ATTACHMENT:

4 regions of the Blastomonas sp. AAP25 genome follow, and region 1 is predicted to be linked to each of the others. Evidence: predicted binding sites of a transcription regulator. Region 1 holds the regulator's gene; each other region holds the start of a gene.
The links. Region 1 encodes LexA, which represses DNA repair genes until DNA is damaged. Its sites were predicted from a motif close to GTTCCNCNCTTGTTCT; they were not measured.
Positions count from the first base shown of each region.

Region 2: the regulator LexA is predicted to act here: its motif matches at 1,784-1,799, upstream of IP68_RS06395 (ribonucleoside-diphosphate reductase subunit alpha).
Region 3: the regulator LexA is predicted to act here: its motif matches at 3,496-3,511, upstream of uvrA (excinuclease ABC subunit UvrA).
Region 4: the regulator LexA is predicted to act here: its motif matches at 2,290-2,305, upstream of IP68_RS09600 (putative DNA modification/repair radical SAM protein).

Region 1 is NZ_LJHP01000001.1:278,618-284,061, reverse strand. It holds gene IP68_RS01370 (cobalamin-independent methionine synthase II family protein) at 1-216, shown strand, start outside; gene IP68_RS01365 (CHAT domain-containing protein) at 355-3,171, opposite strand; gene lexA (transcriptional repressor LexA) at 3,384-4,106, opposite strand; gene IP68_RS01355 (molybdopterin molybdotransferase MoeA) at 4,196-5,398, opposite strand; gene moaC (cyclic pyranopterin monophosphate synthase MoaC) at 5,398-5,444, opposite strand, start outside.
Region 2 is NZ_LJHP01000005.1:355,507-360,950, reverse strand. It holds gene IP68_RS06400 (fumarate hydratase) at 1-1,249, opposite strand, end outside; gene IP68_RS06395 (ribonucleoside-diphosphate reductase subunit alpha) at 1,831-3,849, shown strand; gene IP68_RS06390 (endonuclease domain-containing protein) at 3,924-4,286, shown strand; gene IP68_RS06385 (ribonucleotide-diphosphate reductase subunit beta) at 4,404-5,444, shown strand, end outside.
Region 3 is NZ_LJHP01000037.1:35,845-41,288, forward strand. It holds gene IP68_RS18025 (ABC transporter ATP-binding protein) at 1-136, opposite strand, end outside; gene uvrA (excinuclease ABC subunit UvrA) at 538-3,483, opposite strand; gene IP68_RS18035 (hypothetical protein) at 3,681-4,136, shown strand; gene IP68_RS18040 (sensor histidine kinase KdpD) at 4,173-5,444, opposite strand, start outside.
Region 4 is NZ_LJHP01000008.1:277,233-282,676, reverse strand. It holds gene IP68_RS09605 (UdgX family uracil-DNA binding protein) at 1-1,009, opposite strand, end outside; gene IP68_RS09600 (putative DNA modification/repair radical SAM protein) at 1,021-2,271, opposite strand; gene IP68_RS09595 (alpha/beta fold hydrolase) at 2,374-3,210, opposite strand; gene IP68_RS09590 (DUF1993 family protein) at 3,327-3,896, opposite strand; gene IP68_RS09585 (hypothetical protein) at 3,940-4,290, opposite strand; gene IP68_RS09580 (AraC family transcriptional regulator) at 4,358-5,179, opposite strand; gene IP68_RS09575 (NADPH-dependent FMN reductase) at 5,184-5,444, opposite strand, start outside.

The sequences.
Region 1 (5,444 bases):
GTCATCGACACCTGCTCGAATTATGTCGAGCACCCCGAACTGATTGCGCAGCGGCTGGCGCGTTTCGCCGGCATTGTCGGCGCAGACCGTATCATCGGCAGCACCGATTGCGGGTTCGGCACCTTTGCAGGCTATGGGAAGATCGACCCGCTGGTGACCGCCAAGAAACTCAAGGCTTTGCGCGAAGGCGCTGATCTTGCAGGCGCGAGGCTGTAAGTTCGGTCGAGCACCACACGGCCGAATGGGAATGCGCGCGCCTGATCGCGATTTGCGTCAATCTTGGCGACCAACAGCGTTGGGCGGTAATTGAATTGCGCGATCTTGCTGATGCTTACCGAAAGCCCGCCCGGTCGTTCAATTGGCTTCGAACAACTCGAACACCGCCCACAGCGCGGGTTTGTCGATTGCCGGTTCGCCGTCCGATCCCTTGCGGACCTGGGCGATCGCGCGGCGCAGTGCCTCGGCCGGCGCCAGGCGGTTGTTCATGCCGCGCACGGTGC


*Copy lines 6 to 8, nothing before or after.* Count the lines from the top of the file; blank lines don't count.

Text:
Region 4: the regulator LexA is predicted to act here: its motif matches at 2,290-2,305, upstream of IP68_RS09600 (putative DNA modification/repair radical SAM protein).

Region 1 is NZ_LJHP01000001.1:278,618-284,061, reverse strand. It holds gene IP68_RS01370 (cobalamin-independent methionine synthase II family protein) at 1-216, shown strand, start outside; gene IP68_RS01365 (CHAT domain-containing protein) at 355-3,171, opposite strand; gene lexA (transcriptional repressor LexA) at 3,384-4,106, opposite strand; gene IP68_RS01355 (molybdopterin molybdotransferase MoeA) at 4,196-5,398, opposite strand; gene moaC (cyclic pyranopterin monophosphate synthase MoaC) at 5,398-5,444, opposite strand, start outside.
Region 2 is NZ_LJHP01000005.1:355,507-360,950, reverse strand. It holds gene IP68_RS06400 (fumarate hydratase) at 1-1,249, opposite strand, end outside; gene IP68_RS06395 (ribonucleoside-diphosphate reductase subunit alpha) at 1,831-3,849, shown strand; gene IP68_RS06390 (endonuclease domain-containing protein) at 3,924-4,286, shown strand; gene IP68_RS06385 (ribonucleotide-diphosphate reductase subunit beta) at 4,404-5,444, shown strand, end outside.